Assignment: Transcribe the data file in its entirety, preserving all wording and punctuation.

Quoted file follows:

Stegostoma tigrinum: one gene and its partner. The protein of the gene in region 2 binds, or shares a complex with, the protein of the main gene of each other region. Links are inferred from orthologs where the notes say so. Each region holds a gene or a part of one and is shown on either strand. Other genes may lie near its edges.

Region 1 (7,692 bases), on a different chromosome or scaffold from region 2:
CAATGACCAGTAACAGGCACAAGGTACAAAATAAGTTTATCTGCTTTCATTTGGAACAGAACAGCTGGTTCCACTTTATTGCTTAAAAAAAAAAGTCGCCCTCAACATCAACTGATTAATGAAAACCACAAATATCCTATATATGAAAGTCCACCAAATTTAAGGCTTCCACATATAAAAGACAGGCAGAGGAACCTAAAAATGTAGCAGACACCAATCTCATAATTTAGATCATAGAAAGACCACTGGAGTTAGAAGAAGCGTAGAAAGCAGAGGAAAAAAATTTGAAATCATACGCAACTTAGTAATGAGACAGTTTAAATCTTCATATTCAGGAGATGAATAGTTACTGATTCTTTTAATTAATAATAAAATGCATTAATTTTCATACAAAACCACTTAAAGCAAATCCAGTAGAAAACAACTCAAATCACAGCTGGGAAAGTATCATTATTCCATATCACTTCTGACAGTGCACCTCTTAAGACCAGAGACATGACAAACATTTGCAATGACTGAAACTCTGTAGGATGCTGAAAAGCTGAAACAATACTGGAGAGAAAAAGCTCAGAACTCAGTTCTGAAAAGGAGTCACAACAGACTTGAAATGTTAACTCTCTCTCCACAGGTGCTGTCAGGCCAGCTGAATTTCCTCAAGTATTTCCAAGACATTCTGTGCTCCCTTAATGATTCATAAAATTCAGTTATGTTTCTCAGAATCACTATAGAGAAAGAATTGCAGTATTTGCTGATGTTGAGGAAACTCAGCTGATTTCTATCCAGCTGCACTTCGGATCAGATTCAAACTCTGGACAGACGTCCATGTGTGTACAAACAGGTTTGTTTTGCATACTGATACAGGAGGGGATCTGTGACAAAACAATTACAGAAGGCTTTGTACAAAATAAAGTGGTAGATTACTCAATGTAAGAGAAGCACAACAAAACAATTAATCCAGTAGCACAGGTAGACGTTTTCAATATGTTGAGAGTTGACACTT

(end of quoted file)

Stegostoma tigrinum: one gene and its partner. The protein of the gene in region 2 binds, or shares a complex with, the protein of the main gene of each other region. Links are inferred from orthologs where the notes say so. Each region holds a gene or a part of one and is shown on either strand. Other genes may lie near its edges.

Region 1 (7,692 bases), on a different chromosome or scaffold from region 2:
CAATGACCAGTAACAGGCACAAGGTACAAAATAAGTTTATCTGCTTTCATTTGGAACAGAACAGCTGGTTCCACTTTATTGCTTAAAAAAAAAAGTCGCCCTCAACATCAACTGATTAATGAAAACCACAAATATCCTATATATGAAAGTCCACCAAATTTAAGGCTTCCACATATAAAAGACAGGCAGAGGAACCTAAAAATGTAGCAGACACCAATCTCATAATTTAGATCATAGAAAGACCACTGGAGTTAGAAGAAGCGTAGAAAGCAGAGGAAAAAAATTTGAAATCATACGCAACTTAGTAATGAGACAGTTTAAATCTTCATATTCAGGAGATGAATAGTTACTGATTCTTTTAATTAATAATAAAATGCATTAATTTTCATACAAAACCACTTAAAGCAAATCCAGTAGAAAACAACTCAAATCACAGCTGGGAAAGTATCATTATTCCATATCACTTCTGACAGTGCACCTCTTAAGACCAGAGACATGACAAACATTTGCAATGACTGAAACTCTGTAGGATGCTGAAAAGCTGAAACAATACTGGAGAGAAAAAGCTCAGAACTCAGTTCTGAAAAGGAGTCACAACAGACTTGAAATGTTAACTCTCTCTCCACAGGTGCTGTCAGGCCAGCTGAATTTCCTCAAGTATTTCCAAGACATTCTGTGCTCCCTTAATGATTCATAAAATTCAGTTATGTTTCTCAGAATCACTATAGAGAAAGAATTGCAGTATTTGCTGATGTTGAGGAAACTCAGCTGATTTCTATCCAGCTGCACTTCGGATCAGATTCAAACTCTGGACAGACGTCCATGTGTGTACAAACAGGTTTGTTTTGCATACTGATACAGGAGGGGATCTGTGACAAAACAATTACAGAAGGCTTTGTACAAAATAAAGTGGTAGATTACTCAATGTAAGAGAAGCACAACAAAACAATTAATCCAGTAGCACAGGTAGACGTTTTCAATATGTTGAGAGTTGACACTT